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Life Health > Long-Term Care Planning

Medicare update: ACOs to coordinate care

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As part of the new health care law, Medicare beneficiaries may soon benefit from better coordination of care across different health care settings, such as doctor’s offices, hospitals and long-term care facilities. It is hoped that better coordination will not only reduce waste from test duplication but also result in better outcomes for patients.

Beginning in January 2012, doctors’ offices and hospitals that see at least 5,000 Medicare beneficiaries and reach certain health care quality goals will be rewarded with 60 percent of the savings generated, that is, if recently proposed regulations are approved.

“It is probably the most important quality challenge facing the Medicare program: fragmented and uncoordinated care,” said Elliott Fisher, a director at the Dartmouth Institute for Health Policy and Clinical Practice in an interview with “Any one of us caring for an elderly relative knows how hard it is to keep track of information. You show up in the medical office and they have no information about your mother or father.”

Doctors and hospitals will be permitted to join “accountable care organizations” to reap the benefit of saving Medicare money. By signing up for one model, they will be able to recoup savings only for the first two years. Otherwise, they can sign up for what will eventually become the universal model, in which they share in both gains and losses. According to the Department of Health & Human Services, the program could generate savings of $960 million over three years.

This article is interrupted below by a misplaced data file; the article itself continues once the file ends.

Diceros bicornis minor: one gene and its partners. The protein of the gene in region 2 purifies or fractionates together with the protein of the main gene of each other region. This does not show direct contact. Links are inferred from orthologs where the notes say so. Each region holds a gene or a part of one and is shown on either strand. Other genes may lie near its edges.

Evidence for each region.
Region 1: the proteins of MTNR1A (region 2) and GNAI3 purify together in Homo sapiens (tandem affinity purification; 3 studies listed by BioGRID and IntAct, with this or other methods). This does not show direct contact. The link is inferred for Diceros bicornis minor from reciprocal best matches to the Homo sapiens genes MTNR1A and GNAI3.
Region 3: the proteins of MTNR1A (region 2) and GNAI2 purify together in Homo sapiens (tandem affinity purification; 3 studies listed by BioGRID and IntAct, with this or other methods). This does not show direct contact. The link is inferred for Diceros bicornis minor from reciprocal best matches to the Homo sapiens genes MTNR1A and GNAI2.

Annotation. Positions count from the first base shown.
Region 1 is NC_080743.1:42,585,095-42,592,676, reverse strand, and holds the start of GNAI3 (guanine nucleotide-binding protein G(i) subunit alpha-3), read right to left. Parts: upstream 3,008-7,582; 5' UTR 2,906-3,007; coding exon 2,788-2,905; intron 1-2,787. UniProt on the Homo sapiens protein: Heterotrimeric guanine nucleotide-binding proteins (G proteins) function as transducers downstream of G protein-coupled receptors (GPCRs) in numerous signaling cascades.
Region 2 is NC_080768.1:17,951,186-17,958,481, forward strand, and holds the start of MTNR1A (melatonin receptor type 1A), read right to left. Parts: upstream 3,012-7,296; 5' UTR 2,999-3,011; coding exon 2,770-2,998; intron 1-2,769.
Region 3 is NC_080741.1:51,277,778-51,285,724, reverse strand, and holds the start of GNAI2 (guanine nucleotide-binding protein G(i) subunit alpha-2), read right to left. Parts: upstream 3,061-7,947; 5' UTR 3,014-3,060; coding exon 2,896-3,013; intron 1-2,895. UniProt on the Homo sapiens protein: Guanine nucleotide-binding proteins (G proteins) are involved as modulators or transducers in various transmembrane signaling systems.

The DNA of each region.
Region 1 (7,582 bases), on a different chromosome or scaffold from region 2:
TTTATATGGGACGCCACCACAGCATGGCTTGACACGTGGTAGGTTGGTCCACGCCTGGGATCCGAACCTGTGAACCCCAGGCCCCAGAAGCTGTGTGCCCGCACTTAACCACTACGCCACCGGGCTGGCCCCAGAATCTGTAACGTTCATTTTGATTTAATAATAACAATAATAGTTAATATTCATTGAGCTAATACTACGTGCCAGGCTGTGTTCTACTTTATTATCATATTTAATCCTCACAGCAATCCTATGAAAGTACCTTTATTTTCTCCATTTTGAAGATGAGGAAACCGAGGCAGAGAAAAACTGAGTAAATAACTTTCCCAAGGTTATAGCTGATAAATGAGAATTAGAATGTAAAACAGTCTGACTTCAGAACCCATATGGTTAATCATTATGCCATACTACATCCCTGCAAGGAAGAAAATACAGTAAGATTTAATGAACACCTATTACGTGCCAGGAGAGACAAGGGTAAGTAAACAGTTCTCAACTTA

To earn their share of the savings, ACOs will need to meet five quality standards: patient and caregiver experience, coordination of care, patient safety, preventive care and geriatric care. Doctors and hospitals choosing to participate in ACOs must inform their patients, who may opt out of sharing their health care information. This, however, would defeat one of the main purposes of the ACOs: better coordination of care.

Health care providers who join ACOs will have a greater incentive to follow up with patients and ensure that they are educated about their own care. These organizations will change the existing model of care on which Medicare is based, which rewards a high volume of services, to one that rewards providers for delivering good health care value for the dollar.


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